Both of these statements are political. Their aim is to encourage government to work for the flourishing of human life and communities and to disrupt the elements of empire that might be distracting government from the task God ordained it to do.

    But statements only go so far.

    Jesus came announcing a salvation that released captives of sin and death and gave freedom for the prisoners held down by the powers and principalities of this world. In his kingdom, tax collectors and prostitutes are no longer pawns of the empire but sons and daughters of the most high God!  

    Jesus gave his table hosts more than statements. He gave them his presence, his friendship, his concern for their hardship and his mercy for the mistakes. Jesus joined the toxic tables and turned them over to become the platform for his kingdom announcement.

    May I ask, is there anyone in your social media circle who would make you cringe if they tagged you in a post? A person or group of people who you feel would be toxic to your reputation, making you guilty by association? Perhaps they have been described as a basket of deplorables or a bunch of snowflakes? Would you be ashamed to sit at their table?

    May we not forget that Christians do some of our most important work at tables. Tables make a space for people to be known at a deeper level than a label can ascribe. Tables are where we put aside our fear of scarcity and see the abundance of God. Tables are where we practice the good ordering of life we long to see in the world around us.

    Christians ought to be politically engaged in persuading government to bring good order, reflective of God’s creative work, so that life may flourish. However, there is no political party, news outlet, civic leader, or church structure that is immune to the temptations and enticements of empire. Even as we take up political action, we do so in the humility that we too might be co-opted by the optics and antics of an empire that cares less about vulnerable children than scoring political points.

    The kingdom of God is the lampstand to which we hold up government and it is the salt that cures the toxicity of empire. 

    This Kingdom’s announcement is coming to the tables of tax collectors and prostitutes. If you are too good to eat at those tables, you might just miss it. There is no guilt by association in a Kingdom that pardons sinners like me. Your brothers and sisters are not toxic, but perhaps our rhetoric is. We need to return to the table where we break bread, share our brokenness and taste the Kingdom that is bringing heaven to earth.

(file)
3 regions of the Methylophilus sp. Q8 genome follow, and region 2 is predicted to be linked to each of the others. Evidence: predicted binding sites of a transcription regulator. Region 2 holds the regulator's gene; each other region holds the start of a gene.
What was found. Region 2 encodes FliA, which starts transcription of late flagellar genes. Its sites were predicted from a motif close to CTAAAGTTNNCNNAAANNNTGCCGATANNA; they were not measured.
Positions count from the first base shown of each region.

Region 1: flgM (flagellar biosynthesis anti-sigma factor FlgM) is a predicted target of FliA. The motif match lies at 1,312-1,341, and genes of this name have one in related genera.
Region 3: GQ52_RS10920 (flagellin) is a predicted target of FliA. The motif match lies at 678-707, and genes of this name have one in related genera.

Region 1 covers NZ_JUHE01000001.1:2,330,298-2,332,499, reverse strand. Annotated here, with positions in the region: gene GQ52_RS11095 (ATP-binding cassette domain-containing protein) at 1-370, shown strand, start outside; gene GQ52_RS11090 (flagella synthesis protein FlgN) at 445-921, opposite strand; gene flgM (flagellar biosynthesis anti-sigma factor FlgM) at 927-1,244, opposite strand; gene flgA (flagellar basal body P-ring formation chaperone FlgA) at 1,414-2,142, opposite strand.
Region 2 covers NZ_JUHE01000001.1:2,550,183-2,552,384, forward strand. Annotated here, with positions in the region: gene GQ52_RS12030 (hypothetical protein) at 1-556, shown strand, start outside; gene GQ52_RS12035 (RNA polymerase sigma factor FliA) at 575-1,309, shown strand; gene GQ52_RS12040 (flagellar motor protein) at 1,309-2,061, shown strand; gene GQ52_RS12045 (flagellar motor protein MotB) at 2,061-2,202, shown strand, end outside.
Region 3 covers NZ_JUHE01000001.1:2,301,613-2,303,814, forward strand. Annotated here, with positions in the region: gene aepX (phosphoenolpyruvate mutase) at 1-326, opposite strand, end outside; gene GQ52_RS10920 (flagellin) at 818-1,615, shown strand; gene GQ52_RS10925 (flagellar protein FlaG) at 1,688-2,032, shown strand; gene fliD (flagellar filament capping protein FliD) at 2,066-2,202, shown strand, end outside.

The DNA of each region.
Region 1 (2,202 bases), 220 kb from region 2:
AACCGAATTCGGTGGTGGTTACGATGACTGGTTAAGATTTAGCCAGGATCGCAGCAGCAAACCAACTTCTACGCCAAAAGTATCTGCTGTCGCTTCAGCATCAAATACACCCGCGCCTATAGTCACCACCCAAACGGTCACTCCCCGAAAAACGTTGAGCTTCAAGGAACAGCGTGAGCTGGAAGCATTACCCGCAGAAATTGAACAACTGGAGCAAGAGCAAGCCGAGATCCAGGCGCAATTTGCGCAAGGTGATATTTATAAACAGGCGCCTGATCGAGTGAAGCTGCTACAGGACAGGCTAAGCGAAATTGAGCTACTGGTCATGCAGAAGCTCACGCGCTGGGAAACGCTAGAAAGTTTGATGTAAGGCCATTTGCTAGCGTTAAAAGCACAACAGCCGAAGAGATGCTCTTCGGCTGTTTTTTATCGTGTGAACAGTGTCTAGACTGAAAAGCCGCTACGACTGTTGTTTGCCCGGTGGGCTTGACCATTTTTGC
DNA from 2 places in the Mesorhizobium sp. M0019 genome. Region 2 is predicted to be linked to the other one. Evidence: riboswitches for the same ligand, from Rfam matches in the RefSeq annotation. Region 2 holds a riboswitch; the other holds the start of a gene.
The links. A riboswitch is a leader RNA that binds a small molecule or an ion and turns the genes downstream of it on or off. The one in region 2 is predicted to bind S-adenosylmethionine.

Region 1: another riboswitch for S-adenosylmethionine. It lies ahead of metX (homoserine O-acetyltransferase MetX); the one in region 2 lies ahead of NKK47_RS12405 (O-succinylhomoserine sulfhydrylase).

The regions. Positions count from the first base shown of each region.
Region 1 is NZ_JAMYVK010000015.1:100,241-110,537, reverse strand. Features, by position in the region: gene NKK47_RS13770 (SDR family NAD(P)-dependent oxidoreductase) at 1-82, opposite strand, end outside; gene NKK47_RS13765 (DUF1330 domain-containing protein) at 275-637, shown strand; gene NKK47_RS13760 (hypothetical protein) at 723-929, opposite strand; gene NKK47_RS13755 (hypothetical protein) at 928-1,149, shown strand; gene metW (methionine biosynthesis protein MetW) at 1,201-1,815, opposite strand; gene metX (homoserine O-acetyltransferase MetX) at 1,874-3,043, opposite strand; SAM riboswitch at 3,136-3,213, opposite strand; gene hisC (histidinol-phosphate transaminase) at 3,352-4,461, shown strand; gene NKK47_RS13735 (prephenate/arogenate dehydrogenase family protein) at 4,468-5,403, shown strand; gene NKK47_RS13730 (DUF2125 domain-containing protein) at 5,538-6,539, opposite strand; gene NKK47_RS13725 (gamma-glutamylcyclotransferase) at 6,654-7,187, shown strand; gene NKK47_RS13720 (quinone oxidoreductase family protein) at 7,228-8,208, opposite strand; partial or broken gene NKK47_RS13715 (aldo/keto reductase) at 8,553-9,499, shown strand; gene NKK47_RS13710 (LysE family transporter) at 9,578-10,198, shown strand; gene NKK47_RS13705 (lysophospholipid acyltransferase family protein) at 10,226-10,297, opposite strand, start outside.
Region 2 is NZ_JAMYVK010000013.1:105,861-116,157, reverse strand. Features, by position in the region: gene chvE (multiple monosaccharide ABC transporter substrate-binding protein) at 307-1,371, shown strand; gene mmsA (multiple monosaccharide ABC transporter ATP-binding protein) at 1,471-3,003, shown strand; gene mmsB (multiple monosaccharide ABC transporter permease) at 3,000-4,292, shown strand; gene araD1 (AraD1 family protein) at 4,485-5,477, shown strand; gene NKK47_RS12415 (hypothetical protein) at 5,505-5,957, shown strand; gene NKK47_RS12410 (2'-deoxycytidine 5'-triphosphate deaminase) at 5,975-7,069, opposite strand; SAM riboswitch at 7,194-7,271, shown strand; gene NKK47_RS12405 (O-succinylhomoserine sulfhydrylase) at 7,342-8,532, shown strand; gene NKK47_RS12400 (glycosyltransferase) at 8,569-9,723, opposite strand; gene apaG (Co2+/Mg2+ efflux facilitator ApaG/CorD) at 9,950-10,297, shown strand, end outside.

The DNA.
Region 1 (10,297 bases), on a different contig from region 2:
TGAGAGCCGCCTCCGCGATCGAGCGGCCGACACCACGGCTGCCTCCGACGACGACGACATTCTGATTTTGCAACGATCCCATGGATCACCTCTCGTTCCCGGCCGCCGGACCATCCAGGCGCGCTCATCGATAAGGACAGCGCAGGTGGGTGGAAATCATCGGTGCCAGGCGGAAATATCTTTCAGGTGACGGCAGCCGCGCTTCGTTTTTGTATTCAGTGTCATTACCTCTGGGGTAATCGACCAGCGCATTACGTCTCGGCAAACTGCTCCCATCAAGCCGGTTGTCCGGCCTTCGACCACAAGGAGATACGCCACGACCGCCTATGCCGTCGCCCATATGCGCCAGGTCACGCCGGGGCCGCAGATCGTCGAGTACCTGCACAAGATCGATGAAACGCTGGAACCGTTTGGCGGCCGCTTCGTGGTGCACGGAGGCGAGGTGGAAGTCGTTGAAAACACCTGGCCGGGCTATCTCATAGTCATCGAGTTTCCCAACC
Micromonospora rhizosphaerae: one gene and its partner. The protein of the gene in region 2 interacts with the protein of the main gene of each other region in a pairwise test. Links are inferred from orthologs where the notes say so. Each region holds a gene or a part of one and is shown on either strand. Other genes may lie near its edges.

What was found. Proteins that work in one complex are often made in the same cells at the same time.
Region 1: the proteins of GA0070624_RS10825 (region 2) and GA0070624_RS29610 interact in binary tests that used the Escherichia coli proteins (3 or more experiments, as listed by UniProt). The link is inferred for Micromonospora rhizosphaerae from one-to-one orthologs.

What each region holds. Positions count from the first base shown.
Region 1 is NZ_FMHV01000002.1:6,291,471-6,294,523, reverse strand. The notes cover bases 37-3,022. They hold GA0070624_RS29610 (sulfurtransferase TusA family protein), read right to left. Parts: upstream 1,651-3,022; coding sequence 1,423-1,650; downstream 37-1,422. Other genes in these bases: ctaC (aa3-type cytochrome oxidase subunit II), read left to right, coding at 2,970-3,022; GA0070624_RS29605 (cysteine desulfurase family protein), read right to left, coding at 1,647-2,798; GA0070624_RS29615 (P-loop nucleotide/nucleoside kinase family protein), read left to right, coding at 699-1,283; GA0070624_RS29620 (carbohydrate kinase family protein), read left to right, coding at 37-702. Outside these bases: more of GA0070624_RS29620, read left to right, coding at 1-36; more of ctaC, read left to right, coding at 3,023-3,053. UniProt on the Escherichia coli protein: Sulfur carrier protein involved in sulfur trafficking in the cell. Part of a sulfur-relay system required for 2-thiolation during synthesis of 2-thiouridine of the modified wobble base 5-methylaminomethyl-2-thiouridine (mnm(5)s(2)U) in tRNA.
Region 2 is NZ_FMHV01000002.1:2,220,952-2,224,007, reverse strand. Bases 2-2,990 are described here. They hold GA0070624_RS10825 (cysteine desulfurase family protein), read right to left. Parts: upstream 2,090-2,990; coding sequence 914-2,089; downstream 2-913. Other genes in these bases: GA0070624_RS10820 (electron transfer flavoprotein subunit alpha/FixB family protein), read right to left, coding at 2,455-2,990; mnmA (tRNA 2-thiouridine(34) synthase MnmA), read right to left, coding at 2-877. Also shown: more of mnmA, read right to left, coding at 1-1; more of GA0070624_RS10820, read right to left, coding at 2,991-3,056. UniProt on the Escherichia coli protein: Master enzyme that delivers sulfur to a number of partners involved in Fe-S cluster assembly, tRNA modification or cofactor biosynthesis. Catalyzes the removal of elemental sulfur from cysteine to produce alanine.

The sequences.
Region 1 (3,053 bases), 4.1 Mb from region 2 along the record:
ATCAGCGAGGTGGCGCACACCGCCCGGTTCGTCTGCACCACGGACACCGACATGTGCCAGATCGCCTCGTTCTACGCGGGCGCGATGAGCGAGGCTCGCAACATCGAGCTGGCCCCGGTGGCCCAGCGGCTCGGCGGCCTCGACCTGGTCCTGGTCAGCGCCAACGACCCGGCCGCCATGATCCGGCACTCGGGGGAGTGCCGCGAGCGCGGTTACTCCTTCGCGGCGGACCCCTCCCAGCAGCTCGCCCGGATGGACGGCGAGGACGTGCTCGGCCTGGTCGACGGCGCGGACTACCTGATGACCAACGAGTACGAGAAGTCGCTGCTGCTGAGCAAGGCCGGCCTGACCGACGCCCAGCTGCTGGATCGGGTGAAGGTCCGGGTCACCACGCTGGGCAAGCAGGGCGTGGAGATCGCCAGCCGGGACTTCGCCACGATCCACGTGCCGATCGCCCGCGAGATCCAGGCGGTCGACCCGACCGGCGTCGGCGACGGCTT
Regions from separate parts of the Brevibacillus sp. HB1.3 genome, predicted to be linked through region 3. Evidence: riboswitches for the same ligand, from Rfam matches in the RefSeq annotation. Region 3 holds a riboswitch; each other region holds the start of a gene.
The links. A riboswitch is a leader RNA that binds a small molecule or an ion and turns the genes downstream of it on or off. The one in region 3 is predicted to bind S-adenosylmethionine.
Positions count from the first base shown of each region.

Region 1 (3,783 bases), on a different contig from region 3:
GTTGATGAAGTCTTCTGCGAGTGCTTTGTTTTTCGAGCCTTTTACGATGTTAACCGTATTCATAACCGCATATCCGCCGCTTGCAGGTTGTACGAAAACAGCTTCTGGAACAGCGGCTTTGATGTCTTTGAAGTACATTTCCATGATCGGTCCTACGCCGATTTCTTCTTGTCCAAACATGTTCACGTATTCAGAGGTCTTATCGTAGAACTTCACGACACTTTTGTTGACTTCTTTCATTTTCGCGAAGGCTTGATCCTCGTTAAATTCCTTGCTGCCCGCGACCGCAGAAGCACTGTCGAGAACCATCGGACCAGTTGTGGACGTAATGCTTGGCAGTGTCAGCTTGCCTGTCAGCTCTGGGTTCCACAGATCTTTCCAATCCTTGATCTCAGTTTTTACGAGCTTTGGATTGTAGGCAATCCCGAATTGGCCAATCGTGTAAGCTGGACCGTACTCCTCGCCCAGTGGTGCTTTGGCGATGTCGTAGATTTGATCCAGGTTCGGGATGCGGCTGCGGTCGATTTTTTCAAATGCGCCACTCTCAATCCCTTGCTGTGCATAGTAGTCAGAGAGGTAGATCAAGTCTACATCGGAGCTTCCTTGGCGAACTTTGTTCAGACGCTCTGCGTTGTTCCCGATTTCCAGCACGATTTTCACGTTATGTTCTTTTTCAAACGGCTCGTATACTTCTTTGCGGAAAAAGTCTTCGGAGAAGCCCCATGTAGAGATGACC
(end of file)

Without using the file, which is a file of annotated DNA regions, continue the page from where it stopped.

Note: To read more about a Christian engagement in political life, see Shawna's book, Kings and Presidents: Politics and the Kingdom of God


    On Sunday, June 24, 2018, Lori Ward said:

    Thank you, Shawna, for this good word! Preach it, Sister!


    On Sunday, June 24, 2018, Kevin Hardy said:

    Can you give some guidance on some practical ways we can speak about these issue without getting toxic? This is an excellent blog. Thanks.


    On Sunday, June 24, 2018, Don Dunnington said:

    Very good! I really like this line: There is no guilt by association in a Kingdom that pardons sinners like me. Thanks!


    On Sunday, June 24, 2018, Brian Loging said:

    Well written and needed for times such as these. Thanks for sharing.


    On Saturday, June 23, 2018, Tara Beth Leach said:


    You are a prophetic voice for our generation. Thank you for your beautiful words. This is powerful!



    On Saturday, June 23, 2018, Pastor Richard said:

    Such a well spoken and much needed reminder of who we are called to be as God's people. Oh that we would truly learn what it means to love God and love others the way Jesus did...


    On Saturday, June 23, 2018, Mark Snodgrass said:

    A Church that practices this kind of table fellowship with table manners to match is the hope of our world. Thanks for the reminder.